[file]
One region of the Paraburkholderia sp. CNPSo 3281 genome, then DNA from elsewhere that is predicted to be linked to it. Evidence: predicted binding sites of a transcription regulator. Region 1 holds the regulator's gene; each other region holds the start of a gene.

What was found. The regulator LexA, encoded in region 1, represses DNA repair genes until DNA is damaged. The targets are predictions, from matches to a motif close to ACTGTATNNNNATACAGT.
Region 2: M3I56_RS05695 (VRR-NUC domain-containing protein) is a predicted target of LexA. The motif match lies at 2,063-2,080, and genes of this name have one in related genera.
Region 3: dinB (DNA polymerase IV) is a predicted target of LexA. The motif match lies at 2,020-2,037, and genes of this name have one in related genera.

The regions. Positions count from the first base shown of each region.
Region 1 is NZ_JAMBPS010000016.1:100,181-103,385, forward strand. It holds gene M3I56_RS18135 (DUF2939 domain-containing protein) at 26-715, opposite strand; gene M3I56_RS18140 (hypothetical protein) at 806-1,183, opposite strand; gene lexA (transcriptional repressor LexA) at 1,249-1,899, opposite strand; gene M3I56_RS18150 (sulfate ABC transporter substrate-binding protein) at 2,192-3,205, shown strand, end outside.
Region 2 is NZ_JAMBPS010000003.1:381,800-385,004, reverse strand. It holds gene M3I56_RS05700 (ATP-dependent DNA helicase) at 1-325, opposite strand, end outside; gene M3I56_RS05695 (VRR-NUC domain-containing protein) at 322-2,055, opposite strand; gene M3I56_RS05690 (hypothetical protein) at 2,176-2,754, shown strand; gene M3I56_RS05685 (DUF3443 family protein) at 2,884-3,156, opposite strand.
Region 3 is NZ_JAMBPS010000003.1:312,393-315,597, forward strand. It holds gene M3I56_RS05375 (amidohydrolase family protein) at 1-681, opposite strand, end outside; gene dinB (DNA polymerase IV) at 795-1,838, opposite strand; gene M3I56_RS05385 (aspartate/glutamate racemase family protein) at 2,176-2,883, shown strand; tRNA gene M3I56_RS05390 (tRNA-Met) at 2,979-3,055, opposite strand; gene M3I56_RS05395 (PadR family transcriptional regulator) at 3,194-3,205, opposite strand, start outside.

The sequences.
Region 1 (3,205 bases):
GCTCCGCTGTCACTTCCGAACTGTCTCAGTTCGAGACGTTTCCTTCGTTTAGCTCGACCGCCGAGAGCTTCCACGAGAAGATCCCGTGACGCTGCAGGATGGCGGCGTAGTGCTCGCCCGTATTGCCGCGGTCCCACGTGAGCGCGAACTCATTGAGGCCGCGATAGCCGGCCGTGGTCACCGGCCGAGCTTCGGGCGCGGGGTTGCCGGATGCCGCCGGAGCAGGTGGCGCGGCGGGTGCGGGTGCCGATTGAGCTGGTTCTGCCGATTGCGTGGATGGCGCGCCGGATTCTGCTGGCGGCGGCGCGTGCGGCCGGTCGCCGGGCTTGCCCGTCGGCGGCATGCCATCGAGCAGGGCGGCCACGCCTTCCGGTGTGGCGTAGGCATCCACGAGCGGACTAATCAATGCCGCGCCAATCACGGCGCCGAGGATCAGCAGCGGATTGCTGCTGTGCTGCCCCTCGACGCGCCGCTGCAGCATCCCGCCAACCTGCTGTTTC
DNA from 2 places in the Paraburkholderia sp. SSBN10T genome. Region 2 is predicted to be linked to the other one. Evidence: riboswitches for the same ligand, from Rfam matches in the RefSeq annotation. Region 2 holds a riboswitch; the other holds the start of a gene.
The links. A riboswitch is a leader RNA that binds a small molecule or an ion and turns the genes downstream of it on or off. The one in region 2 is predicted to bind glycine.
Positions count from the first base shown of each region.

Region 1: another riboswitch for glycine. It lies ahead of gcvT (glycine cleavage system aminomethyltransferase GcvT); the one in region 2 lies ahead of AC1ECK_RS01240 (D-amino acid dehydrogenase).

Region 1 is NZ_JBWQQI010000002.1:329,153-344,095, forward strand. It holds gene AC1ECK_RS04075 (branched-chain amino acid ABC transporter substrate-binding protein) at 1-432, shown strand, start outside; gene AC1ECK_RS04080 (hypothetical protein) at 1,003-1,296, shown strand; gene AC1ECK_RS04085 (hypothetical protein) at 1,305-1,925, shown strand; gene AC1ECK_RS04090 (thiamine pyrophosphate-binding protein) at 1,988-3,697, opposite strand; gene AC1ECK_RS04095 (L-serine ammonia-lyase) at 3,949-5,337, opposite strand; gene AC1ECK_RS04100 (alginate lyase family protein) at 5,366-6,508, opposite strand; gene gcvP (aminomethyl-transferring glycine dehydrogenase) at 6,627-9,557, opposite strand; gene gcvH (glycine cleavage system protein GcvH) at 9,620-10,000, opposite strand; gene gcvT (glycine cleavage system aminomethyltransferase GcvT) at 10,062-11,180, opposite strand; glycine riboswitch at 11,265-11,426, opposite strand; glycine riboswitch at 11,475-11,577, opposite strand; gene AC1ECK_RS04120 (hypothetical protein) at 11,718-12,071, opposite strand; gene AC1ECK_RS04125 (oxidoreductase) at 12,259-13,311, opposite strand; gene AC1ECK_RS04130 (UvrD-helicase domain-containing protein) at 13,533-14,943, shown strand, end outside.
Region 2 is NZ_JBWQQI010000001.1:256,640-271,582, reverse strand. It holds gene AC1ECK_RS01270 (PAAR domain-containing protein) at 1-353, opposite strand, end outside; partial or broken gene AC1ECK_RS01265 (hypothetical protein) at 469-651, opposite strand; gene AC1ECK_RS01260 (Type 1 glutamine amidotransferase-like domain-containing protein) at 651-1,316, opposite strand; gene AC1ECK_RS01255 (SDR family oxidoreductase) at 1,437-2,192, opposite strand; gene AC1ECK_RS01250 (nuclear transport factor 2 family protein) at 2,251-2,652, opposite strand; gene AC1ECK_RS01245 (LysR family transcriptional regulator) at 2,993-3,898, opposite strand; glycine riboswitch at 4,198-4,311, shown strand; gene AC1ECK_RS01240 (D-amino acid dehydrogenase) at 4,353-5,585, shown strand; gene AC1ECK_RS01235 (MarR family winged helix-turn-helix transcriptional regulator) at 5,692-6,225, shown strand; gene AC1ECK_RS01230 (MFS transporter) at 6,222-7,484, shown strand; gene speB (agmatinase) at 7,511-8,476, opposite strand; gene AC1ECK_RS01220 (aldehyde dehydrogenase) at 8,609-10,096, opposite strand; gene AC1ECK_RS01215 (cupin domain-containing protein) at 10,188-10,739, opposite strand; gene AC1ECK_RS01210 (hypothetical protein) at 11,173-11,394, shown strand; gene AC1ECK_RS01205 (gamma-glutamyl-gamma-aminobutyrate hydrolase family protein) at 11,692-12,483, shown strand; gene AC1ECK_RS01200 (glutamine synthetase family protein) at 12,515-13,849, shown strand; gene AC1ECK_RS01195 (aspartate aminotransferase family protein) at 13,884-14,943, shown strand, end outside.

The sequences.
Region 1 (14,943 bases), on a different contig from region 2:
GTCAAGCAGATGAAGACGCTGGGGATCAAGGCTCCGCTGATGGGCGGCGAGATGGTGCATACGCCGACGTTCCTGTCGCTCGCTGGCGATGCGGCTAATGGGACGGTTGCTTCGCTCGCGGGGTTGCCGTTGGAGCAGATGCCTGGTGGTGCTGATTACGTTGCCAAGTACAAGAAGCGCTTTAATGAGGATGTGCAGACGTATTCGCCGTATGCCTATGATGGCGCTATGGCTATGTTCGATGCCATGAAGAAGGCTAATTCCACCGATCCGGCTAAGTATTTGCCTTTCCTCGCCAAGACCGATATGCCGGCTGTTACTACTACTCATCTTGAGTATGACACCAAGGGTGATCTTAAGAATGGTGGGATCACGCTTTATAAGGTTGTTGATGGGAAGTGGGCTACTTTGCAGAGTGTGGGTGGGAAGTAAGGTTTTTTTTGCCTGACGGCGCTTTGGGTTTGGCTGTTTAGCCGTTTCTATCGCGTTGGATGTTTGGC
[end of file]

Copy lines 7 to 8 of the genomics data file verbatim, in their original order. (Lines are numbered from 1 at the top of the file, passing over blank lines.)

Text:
Region 2 is NZ_JAMBPS010000003.1:381,800-385,004, reverse strand. It holds gene M3I56_RS05700 (ATP-dependent DNA helicase) at 1-325, opposite strand, end outside; gene M3I56_RS05695 (VRR-NUC domain-containing protein) at 322-2,055, opposite strand; gene M3I56_RS05690 (hypothetical protein) at 2,176-2,754, shown strand; gene M3I56_RS05685 (DUF3443 family protein) at 2,884-3,156, opposite strand.
Region 3 is NZ_JAMBPS010000003.1:312,393-315,597, forward strand. It holds gene M3I56_RS05375 (amidohydrolase family protein) at 1-681, opposite strand, end outside; gene dinB (DNA polymerase IV) at 795-1,838, opposite strand; gene M3I56_RS05385 (aspartate/glutamate racemase family protein) at 2,176-2,883, shown strand; tRNA gene M3I56_RS05390 (tRNA-Met) at 2,979-3,055, opposite strand; gene M3I56_RS05395 (PadR family transcriptional regulator) at 3,194-3,205, opposite strand, start outside.